As a straight identified guy, I know this is not my fight. I don’t have skin in this particular game. But as a person of color, I choose to honor those who endured hostility and discrimination because of whom they choose to love, and who, despite all that, continued pushing forward for the rights I now enjoy. And if my experience in the dating world has taught me anything, it’s that the fight isn’t over just because Marriage Equality is made legal. There’s more work to do.
For all our communities.
Pastor Niemöller’s famous poem “First They Came…” ends with the phrase,
Then they came for me–and there was no one left to speak for me.
The enemy of my enemy is my friend. That is why I’m an ally.
I’ve been walking around like a zombie these last few days. Scratch that. I’ve been walking around like I’ve just survived the zombie apocalypse. The difference is that zombies aren’t afraid, and I am. Watching the video of the pool party in McKinney, TX, I’m struck with this debilitating feeling that there’s nothing I can do. There’s nothing I can do to appear equal, harmless, worthy of the benefit of the doubt. And the things I do reflect on not just my family, but on my community, and on everyone who looks like me and shares the same or similar cultural identity.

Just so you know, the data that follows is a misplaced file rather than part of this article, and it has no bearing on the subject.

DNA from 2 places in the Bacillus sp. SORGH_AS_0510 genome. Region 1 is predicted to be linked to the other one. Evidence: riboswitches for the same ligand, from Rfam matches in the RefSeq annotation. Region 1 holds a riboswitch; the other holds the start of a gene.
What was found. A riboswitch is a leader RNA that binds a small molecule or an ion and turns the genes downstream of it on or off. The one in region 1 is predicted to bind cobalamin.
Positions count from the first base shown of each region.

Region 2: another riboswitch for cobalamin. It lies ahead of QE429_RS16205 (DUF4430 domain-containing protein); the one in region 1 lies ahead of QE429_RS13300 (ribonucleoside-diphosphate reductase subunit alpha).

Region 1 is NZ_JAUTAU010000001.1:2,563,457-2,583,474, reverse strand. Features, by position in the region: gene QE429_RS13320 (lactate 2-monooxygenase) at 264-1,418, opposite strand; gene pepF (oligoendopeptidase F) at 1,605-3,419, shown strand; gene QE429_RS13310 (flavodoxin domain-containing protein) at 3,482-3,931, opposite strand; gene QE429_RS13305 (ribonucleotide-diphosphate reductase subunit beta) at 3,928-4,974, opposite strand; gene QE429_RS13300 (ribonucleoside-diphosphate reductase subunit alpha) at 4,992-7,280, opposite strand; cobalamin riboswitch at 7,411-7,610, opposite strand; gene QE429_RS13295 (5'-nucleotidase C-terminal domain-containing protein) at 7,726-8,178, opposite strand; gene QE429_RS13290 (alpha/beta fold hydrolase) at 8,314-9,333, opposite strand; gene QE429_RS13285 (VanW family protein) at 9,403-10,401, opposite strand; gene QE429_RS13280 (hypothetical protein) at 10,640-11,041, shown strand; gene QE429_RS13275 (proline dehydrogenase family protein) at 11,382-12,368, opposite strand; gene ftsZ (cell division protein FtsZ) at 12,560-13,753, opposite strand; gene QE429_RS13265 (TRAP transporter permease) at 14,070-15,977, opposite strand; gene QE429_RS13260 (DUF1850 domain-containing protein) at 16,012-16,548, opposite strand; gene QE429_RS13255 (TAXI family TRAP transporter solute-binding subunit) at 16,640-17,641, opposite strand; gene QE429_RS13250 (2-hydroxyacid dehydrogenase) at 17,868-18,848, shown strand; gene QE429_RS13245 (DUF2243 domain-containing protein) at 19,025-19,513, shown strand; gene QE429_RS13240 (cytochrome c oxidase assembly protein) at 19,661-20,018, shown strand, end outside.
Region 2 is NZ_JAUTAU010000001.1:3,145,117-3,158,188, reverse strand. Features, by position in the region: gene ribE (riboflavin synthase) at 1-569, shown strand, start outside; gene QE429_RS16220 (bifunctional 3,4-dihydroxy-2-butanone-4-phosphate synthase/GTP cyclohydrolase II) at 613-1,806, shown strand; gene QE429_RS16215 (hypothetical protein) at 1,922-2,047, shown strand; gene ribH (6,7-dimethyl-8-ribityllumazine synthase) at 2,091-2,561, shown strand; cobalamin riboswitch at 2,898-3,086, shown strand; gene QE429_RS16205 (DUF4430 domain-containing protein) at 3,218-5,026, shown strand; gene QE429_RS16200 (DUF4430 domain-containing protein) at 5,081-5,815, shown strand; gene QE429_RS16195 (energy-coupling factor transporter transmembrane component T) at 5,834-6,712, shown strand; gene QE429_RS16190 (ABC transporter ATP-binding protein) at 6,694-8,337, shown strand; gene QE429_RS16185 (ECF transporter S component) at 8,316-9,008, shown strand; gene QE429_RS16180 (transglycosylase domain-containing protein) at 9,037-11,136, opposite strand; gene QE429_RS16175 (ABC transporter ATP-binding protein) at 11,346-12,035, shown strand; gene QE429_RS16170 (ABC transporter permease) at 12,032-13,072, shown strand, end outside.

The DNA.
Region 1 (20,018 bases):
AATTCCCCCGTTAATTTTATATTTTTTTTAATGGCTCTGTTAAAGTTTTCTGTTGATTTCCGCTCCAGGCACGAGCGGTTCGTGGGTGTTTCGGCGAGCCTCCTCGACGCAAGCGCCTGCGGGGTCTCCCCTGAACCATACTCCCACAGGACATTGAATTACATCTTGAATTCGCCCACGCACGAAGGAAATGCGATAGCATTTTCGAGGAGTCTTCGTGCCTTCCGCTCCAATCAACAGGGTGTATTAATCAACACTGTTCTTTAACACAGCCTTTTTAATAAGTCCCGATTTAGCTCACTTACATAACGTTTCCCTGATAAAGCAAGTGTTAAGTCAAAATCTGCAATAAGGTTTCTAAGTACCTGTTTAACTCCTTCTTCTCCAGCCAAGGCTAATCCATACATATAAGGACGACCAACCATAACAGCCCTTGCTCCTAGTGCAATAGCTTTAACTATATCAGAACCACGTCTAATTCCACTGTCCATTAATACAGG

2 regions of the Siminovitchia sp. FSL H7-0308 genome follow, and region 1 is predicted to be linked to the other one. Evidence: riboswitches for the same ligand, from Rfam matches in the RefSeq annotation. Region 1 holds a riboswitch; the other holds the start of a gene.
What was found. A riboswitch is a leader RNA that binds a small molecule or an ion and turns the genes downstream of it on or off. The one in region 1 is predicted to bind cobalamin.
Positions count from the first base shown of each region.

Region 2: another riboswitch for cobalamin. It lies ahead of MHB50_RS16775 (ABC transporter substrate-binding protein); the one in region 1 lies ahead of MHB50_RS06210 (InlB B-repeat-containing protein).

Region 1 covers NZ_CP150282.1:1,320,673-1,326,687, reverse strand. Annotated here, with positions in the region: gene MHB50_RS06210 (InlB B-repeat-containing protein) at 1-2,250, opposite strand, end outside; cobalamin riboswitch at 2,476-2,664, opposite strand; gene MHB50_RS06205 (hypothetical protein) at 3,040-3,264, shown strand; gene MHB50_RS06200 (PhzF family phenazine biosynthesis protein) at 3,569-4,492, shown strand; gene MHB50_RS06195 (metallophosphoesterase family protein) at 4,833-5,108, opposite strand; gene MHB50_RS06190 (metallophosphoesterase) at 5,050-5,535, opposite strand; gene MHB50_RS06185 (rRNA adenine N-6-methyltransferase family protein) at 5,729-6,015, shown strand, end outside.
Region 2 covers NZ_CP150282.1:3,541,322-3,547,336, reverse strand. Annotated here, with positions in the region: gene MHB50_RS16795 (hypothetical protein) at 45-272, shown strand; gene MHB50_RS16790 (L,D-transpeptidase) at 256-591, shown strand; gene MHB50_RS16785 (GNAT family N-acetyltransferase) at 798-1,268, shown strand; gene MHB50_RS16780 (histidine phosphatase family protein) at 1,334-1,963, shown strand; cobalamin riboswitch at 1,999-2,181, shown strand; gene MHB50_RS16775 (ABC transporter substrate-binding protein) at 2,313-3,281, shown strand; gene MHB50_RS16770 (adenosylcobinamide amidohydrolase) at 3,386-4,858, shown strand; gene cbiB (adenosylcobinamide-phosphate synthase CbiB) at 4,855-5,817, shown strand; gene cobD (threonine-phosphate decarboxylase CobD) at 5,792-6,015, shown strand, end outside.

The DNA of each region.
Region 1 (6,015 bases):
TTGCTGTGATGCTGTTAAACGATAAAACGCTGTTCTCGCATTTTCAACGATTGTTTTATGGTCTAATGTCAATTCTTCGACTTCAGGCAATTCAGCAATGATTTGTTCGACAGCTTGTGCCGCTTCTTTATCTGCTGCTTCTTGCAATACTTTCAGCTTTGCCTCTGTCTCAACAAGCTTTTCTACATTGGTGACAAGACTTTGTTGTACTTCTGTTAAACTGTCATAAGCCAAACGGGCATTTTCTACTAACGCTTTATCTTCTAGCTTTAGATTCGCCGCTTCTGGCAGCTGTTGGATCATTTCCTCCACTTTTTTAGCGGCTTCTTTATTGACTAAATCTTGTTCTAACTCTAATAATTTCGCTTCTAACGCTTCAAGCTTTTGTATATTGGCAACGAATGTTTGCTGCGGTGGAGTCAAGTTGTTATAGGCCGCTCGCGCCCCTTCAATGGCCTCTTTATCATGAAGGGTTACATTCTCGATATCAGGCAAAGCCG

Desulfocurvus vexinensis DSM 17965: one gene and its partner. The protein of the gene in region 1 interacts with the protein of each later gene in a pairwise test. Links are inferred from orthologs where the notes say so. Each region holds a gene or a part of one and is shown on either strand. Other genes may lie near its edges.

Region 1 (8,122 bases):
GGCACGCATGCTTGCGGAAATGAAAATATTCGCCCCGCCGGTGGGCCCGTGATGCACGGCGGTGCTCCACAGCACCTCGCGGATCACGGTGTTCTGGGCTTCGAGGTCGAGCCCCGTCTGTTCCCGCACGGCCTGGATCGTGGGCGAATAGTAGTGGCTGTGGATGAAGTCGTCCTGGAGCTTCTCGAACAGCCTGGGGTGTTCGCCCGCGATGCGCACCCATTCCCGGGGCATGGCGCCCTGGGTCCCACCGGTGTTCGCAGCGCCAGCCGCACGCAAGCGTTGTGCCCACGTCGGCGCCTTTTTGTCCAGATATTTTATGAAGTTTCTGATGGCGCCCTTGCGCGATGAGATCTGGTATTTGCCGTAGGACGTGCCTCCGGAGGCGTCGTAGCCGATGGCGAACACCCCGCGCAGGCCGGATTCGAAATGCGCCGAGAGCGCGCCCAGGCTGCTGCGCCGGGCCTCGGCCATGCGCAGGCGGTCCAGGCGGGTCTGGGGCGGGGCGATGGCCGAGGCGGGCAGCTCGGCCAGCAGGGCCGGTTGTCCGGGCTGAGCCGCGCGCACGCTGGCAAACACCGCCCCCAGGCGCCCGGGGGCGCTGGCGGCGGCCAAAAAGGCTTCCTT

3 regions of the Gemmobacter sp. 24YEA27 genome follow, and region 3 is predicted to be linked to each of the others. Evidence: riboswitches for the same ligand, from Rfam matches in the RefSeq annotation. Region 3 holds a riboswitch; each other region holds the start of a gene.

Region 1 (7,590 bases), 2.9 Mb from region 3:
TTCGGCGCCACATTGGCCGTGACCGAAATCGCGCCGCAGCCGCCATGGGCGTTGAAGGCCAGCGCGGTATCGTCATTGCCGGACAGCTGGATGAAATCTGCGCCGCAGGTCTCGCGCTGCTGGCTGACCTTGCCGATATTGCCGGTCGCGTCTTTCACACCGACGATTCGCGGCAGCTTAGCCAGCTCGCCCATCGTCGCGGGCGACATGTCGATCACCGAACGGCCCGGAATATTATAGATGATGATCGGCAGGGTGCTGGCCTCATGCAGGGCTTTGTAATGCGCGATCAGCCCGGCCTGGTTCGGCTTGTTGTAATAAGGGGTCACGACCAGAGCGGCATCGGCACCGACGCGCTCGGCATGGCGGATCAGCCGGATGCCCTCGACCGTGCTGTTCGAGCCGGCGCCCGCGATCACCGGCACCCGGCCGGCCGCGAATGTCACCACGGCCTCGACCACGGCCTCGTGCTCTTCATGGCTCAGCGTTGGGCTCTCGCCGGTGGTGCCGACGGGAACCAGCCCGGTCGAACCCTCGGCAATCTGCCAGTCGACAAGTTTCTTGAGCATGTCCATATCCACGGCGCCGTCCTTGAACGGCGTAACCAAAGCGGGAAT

So I don’t want to do anything.
I don’t want to leave my apartment, because to me, everyone else is a threat. Anyone can decide that I’m “a thug,” “up to no good,” or “suspicious,” and that could literally and figuratively be the end of things. And there’s nothing I can do about that.
When I was in high school, I reacted to this feeling a lot differently. I stopped buying clothes at Dejaiz & Merry-Go-Round, and started shopping at places like Structure and the Gap. Something in the deep recesses of my subconscious saw this as a risk reducing strategy; if only I dressed like white people, maybe people will treat me better. And today, I notice how often people call me “Sir” when I’m business casual versus the “buddy,” “man,” “dude” of my jeans-wearing alter-ego.
There’s nothing I could do when a cop decided to pull me over for driving my parents’ car in the suburbs or when the neighbors called the cops on me because they saw someone “suspicious” in our yard. There’s nothing I could do in high school when I was called into the Principal’s office when a white kid that I didn’t even know brought a gun to school. There’s nothing I can do when the families of women I have dated refused to call me by my name or cautioned their daughters about having to “deal with” potentially having brown children. And there’s nothing I can do now, when people in authority positions decide that I am a threat, that I’m dangerous, that I’m not deserving of their full respect, that I’m not worthy of the same rights afforded to other, lighter, people. There’s nothing I can do, and even fewer things I can do when the people who perceive me as a threat can hide behind a badge and a gun.